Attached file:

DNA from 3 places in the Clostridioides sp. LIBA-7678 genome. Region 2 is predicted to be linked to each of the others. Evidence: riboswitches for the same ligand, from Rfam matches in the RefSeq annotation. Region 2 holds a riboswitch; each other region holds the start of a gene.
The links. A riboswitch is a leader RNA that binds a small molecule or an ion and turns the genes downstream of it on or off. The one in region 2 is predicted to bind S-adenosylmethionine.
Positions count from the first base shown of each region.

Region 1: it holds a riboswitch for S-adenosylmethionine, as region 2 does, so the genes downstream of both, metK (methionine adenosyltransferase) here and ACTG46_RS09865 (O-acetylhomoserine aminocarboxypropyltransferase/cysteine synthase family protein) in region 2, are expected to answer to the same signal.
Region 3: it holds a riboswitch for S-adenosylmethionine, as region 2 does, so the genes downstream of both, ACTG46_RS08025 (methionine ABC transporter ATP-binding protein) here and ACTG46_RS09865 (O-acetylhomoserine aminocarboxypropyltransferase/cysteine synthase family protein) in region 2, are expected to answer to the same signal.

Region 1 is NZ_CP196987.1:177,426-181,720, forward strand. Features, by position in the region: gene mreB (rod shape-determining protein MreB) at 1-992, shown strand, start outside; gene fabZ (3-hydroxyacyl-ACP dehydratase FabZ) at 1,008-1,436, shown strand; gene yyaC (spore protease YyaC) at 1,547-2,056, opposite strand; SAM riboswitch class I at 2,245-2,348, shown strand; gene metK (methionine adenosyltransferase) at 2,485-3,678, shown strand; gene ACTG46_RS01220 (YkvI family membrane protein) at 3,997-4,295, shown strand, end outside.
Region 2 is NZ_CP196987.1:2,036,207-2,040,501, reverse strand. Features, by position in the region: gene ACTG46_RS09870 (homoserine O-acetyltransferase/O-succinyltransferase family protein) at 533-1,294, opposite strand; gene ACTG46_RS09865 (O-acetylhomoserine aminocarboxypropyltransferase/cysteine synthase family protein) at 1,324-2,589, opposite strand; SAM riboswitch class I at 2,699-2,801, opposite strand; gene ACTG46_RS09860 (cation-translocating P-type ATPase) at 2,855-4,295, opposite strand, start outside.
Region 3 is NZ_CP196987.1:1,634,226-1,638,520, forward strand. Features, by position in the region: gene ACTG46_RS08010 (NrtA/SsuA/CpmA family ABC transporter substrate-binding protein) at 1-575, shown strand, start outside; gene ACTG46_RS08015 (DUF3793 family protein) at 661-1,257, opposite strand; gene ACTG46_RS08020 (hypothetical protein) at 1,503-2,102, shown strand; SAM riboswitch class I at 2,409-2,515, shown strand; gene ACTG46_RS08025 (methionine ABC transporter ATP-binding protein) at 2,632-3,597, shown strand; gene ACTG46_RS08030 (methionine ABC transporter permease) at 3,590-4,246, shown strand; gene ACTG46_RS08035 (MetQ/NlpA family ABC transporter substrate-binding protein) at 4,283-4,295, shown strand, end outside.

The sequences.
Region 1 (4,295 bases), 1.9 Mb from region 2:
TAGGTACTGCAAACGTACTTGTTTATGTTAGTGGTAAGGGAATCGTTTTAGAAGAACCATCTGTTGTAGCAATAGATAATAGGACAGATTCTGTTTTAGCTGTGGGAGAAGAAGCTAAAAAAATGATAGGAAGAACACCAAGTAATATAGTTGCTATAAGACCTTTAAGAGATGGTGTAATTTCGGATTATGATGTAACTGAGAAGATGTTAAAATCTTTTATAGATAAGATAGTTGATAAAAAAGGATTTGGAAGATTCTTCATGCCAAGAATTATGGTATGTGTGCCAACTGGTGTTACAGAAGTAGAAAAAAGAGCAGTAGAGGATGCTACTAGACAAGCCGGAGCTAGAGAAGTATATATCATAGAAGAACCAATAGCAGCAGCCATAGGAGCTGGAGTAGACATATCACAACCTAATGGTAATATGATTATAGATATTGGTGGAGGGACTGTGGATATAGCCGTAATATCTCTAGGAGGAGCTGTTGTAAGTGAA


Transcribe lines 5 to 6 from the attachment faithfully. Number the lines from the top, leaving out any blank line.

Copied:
Region 3: it holds a riboswitch for S-adenosylmethionine, as region 2 does, so the genes downstream of both, ACTG46_RS08025 (methionine ABC transporter ATP-binding protein) here and ACTG46_RS09865 (O-acetylhomoserine aminocarboxypropyltransferase/cysteine synthase family protein) in region 2, are expected to answer to the same signal.

Region 1 is NZ_CP196987.1:177,426-181,720, forward strand. Features, by position in the region: gene mreB (rod shape-determining protein MreB) at 1-992, shown strand, start outside; gene fabZ (3-hydroxyacyl-ACP dehydratase FabZ) at 1,008-1,436, shown strand; gene yyaC (spore protease YyaC) at 1,547-2,056, opposite strand; SAM riboswitch class I at 2,245-2,348, shown strand; gene metK (methionine adenosyltransferase) at 2,485-3,678, shown strand; gene ACTG46_RS01220 (YkvI family membrane protein) at 3,997-4,295, shown strand, end outside.